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  • Writer's pictureMiriam Grobman

Female Managers. Friend or Foe?

The Other Woman – The Power of Female Mentorship

One of the most important instruments in cultivating successful female leaders is the mentorship of her peers and managers. It is so necessary for women to see each other as enablers rather than as competitors. When women push each other, stand up for and speak up for each other, and counsel and encourage each other, the results can truly be transformative.

In many anecdotes, however, women are often portrayed as the biggest obstacles to other women’s success. Sometimes, when we meet smarter, younger, more beautiful, more loved versions of ourselves, our insecurities are drawn out and stick to us like emotional cellophane, so that we cannot see clearly. How will I differentiate myself? We ask. And our insecurities morph into greater poisons – envy, resentment, perhaps even sabotage. We undermine the other woman, at first subtly, then tragically, as we ourselves slowly become that intolerable noun – The Corporate Bitch.

As a professional female in a male dominated industry, I admit that I have often been plagued by these twitches of negative emotions within myself. In these moments, I take a deep breath, and ask myself what it is that truly unnerves me about the other woman. Is it me? Or is it her? I try to derive specific behaviors and I ask myself if they would bother me if she were a man. But one of the best antidotes I’ve found is simply to reflect upon the positive memories I’ve had of my female mentors and managers.

I’d like to share three examples of how and when the women in my life saw the best in me, and helped me see myself more clearly.

Creating an Open Communication Channel

My first manager at my current company was female. In my first performance review, she sat me down and, after giving me her observations on my strengths and opportunities, asked: “Is there anything that I am doing that you feel is preventing you from reaching your full potential?” The question blew me away, and gained my trust permanently. It shows an acute level of self-awareness and a deep reflection of how she relates to me not just as a manager by title, but as someone who wants to nurture her impact on my professional development. This question from her gained my loyalty, and I was never afraid to go to her with questions, self-doubt, or admissions of mistakes, because I knew she would never use those moments against me. This one single question from her has yielded long term dividends – she and I are friends to this day.

Providing Support at Tough Moments

In my second job in the company, my manager (also a woman) was the only person on the team who encouraged me to go to HR when I was contemplating documenting a colleague for disrespectful behavior. All the male managers on the team I spoke with lamented that things will never change. They complained and tried to solve the problem informally, but never took the time to officially collect evidence and written documentation. My manager told me, “I am with you 100%, and I’ll even go into the meeting with you if you’d like.” Her encouragement was all I needed. I did the work, and she checked in with me actively during the process. In the end, the offensive person was designated to a more insular role where he now has much less impact on other people.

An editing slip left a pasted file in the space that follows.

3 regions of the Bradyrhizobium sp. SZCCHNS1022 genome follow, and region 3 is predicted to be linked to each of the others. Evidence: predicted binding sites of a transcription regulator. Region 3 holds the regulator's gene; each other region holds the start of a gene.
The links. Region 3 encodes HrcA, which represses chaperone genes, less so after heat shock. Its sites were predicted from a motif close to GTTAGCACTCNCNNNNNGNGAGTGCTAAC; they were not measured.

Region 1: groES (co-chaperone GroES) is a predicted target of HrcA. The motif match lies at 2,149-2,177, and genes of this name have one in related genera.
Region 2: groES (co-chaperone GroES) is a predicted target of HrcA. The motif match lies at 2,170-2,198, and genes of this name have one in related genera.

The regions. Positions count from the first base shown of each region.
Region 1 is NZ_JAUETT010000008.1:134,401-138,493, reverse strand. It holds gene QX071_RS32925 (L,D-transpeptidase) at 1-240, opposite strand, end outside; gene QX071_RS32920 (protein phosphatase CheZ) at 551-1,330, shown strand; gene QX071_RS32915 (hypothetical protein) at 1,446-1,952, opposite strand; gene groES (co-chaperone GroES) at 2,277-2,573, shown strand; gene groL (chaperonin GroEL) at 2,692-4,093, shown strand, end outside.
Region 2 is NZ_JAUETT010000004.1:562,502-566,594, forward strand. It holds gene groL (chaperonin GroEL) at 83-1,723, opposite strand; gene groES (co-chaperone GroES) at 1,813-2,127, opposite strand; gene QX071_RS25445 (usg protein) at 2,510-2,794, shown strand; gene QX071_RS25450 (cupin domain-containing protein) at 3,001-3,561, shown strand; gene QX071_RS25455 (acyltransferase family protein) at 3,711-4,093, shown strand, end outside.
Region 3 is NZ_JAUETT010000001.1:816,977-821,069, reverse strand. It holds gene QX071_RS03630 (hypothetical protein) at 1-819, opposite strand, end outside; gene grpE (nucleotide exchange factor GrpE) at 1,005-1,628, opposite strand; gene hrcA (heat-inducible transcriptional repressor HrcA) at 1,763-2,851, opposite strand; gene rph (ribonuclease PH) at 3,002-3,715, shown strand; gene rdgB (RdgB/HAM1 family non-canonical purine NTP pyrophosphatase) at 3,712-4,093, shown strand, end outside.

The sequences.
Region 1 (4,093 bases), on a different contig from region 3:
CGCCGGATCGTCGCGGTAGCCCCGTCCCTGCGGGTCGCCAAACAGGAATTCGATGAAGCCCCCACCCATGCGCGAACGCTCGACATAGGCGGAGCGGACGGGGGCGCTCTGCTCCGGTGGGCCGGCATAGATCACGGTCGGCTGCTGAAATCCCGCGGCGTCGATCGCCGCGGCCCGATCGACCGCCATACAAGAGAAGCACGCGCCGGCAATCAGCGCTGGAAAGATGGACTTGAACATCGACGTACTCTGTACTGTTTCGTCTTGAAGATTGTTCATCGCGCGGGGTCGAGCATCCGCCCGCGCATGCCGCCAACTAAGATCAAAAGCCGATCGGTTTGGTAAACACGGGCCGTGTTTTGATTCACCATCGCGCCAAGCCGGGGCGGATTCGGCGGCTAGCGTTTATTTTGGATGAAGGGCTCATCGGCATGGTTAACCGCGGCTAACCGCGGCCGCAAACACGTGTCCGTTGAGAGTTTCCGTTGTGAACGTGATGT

Advocating On One’s Behalf

In my third job, I was blessed with a female manager who took special care to go above and beyond for me. My job was one where my whole team didn’t go to the office regularly and so, I had infrequent contact with her. Because of our irregular interactions, I didn’t think that she got to know me that well. She, however, as I found out later, took the time to make observations about me as a leader. She called me one day to let me know that she wanted to recommend me for a special program within the company. When the candidates met with the CEO, I was the only minority and only female in the room. I can say without a doubt that the only reason I was in that room was because she pushed me to the forefront.

As a fairly newly minted MBA, I have been lucky to have found many mentors along the way, both men and women alike. But the female mentors are special to me, because I recognize within them, as they do in me, a shared empathy of who we are and how hard we had to work to get here. So whenever I do struggle with insecurities, I know I can anchor myself with gratitude for the positive reinforcement that these women have given me. It is humbling to know when someone will fight to recognize you when they themselves have no tangible benefit from it – they do it because they care, because someone in the past did it for them, or didn’t do it for them. And they fight extra hard, because they know what it’s like to be you. And that’s inspiration enough for me, to be the Other Woman, to someone else.

-A. is a Wharton MBA alumna, working in a manufacturing company in the United States.

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